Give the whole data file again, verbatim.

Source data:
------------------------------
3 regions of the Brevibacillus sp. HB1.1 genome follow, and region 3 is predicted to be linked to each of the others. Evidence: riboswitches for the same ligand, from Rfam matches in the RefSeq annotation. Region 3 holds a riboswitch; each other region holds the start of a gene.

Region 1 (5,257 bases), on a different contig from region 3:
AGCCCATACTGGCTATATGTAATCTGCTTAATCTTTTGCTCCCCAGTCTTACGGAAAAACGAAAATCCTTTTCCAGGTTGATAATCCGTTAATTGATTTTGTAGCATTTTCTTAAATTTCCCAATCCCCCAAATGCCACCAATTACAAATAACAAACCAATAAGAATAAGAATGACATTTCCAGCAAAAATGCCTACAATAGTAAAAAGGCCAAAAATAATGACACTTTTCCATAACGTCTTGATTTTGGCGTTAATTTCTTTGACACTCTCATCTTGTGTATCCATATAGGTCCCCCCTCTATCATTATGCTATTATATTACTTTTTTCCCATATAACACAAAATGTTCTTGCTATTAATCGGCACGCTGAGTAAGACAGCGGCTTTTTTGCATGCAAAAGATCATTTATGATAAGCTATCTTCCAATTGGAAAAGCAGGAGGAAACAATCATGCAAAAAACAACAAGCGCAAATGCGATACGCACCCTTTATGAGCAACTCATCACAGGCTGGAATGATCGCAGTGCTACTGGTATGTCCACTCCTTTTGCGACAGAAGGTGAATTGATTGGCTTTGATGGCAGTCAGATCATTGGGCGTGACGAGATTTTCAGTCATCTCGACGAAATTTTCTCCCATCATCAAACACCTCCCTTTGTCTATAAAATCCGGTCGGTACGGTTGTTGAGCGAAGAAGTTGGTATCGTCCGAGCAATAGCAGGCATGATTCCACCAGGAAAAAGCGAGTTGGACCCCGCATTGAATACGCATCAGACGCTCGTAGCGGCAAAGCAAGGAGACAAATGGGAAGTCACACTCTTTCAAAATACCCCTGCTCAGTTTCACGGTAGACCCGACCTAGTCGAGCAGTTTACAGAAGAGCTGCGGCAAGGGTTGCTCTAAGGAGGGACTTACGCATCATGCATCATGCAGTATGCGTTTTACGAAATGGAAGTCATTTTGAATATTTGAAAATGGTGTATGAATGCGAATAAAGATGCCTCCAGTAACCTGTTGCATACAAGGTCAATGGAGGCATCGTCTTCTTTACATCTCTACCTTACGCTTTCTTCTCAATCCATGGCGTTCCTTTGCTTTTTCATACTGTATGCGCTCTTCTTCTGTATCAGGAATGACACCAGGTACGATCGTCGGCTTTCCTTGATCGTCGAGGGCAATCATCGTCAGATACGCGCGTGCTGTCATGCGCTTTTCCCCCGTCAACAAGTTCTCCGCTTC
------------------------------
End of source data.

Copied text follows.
3 regions of the Brevibacillus sp. HB1.1 genome follow, and region 3 is predicted to be linked to each of the others. Evidence: riboswitches for the same ligand, from Rfam matches in the RefSeq annotation. Region 3 holds a riboswitch; each other region holds the start of a gene.

Region 1 (5,257 bases), on a different contig from region 3:
AGCCCATACTGGCTATATGTAATCTGCTTAATCTTTTGCTCCCCAGTCTTACGGAAAAACGAAAATCCTTTTCCAGGTTGATAATCCGTTAATTGATTTTGTAGCATTTTCTTAAATTTCCCAATCCCCCAAATGCCACCAATTACAAATAACAAACCAATAAGAATAAGAATGACATTTCCAGCAAAAATGCCTACAATAGTAAAAAGGCCAAAAATAATGACACTTTTCCATAACGTCTTGATTTTGGCGTTAATTTCTTTGACACTCTCATCTTGTGTATCCATATAGGTCCCCCCTCTATCATTATGCTATTATATTACTTTTTTCCCATATAACACAAAATGTTCTTGCTATTAATCGGCACGCTGAGTAAGACAGCGGCTTTTTTGCATGCAAAAGATCATTTATGATAAGCTATCTTCCAATTGGAAAAGCAGGAGGAAACAATCATGCAAAAAACAACAAGCGCAAATGCGATACGCACCCTTTATGAGCAACTCATCACAGGCTGGAATGATCGCAGTGCTACTGGTATGTCCACTCCTTTTGCGACAGAAGGTGAATTGATTGGCTTTGATGGCAGTCAGATCATTGGGCGTGACGAGATTTTCAGTCATCTCGACGAAATTTTCTCCCATCATCAAACACCTCCCTTTGTCTATAAAATCCGGTCGGTACGGTTGTTGAGCGAAGAAGTTGGTATCGTCCGAGCAATAGCAGGCATGATTCCACCAGGAAAAAGCGAGTTGGACCCCGCATTGAATACGCATCAGACGCTCGTAGCGGCAAAGCAAGGAGACAAATGGGAAGTCACACTCTTTCAAAATACCCCTGCTCAGTTTCACGGTAGACCCGACCTAGTCGAGCAGTTTACAGAAGAGCTGCGGCAAGGGTTGCTCTAAGGAGGGACTTACGCATCATGCATCATGCAGTATGCGTTTTACGAAATGGAAGTCATTTTGAATATTTGAAAATGGTGTATGAATGCGAATAAAGATGCCTCCAGTAACCTGTTGCATACAAGGTCAATGGAGGCATCGTCTTCTTTACATCTCTACCTTACGCTTTCTTCTCAATCCATGGCGTTCCTTTGCTTTTTCATACTGTATGCGCTCTTCTTCTGTATCAGGAATGACACCAGGTACGATCGTCGGCTTTCCTTGATCGTCGAGGGCAATCATCGTCAGATACGCGCGTGCTGTCATGCGCTTTTCCCCCGTCAACAAGTTCTCCGCTTC